By Miranda Cole and Katharina Grosse-Ophoff
In its UPC judgment this week the European Court of Justice (“ECJ”) has clarified the application of consumer protection laws to, and the jurisdiction of national regulatory authorities over, providers of electronic communications services (“ECS”) that are established in one member state who provide services in another. The court also confirmed that ECS providers need not establish a branch in member states in which they provide service, as long as they are established in at least one member state.
Facts. The case was referred to the ECJ by a Hungarian Municipal Court dealing with legal proceedings relating to a fine issued by the Hungarian telecoms regulator against UPC (a Luxembourg-established supplier of packages of radio and audio-visual broadcast services which are uplinked to satellites from Luxembourg ). The fine was issued after UPC refused to provide information regarding its contractual relationship with a customer to the Hungarian regulator, on the basis that the regulator did not have jurisdiction over UPC’s activities.
Scope of the ECS Concept. In its assessment, the ECJ analysed Directive 2002/21/EC on a common regulatory framework for electronic communications networks and services (the Framework Directive) and the three accompanying Directives. UPC argued that it does not supply an ECS within the meaning of the Framework Directive,* since it does not transmit any signal and does not operate an electronic communications network, e.g., the satellite infrastructure. The ECJ found that the fact that the signals were transmitted by infrastructure that does not belong to UPS is irrelevant, and that the defining criterion of an ECS is whether the provider is responsible vis-à-vis end-users for transmission of the signal which ensures that they are supplied with the relevant service.
Powers of national authorities. Having established that the Framework and related directives (including the Authorisation Directive) apply, the ECJ went on to hold that the Authorisation Directive does not oblige the national authority of the jurisdiction in which ECSs are provided to recognise authorisation decisions taken in the state from which ECSs are supplied. As a result, member states in whose territory the recipients of ECSs reside, may impose conditions on the provision of those services, such that the supply of ECSs is monitored by the authorities of the member state in which the ECS recipients reside.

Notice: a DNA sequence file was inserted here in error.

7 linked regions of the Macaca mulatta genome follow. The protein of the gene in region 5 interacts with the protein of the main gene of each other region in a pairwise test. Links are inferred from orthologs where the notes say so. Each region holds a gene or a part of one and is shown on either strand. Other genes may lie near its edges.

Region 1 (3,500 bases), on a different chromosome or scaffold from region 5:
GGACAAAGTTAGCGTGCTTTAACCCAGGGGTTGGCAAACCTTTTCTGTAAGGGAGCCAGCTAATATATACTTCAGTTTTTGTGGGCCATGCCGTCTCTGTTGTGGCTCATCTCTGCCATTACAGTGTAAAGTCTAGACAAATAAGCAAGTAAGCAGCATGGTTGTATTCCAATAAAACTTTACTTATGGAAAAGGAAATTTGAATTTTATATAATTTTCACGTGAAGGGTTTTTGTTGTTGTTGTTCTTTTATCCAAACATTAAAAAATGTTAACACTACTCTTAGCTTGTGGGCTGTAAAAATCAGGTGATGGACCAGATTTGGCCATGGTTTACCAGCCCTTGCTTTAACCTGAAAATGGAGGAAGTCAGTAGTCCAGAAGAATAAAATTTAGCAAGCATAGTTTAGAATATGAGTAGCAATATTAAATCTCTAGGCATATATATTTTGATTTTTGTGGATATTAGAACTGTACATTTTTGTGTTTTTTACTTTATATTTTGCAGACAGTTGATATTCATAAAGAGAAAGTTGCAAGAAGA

The ECJ went on to hold that national authorities may request companies to provide information required to verify their compliance with consumer protection conditions. In particular, Article 11(1)(b) of the Authorisation Directive, read in conjunction with point 8 of Part A of the Annex, enables national authorities to request information from companies that is proportionate and objectively justified to verify such compliance. Accordingly, the member state in whose territory the recipients of ECS reside may make the provision of those services subject to consumer protection conditions.
However, while service providers can be required to register in the country in which ECSs will be provided (subject to the caveat that the information required for registration is limited to that necessary for the identification of the provider), they cannot be required to establish a permanent branch because such an obligation would infringe on the freedom to provide services under Article 56 of the TFEU. The possibility of more extensive monitoring afforded by the establishment of a branch or a separate legal entity does not justify such an infringement.
* An ECS is a service normally provided for remuneration which consists wholly or mainly in the conveyance of signals on electronic communications networks, including telecommunications services and transmission services in networks used for broadcasting, but exclude services providing, or exercising editorial control over, content transmitted using electronic communications networks and services. It does not include information society services which do not consist wholly or mainly in the conveyance of signals on electronic communications networks.
Co-Author, Katharina Grosse-Ophoff, Trainee, attended Maastricht University (LL.B. 2011) and the London School of Economics (LL.M. 2012).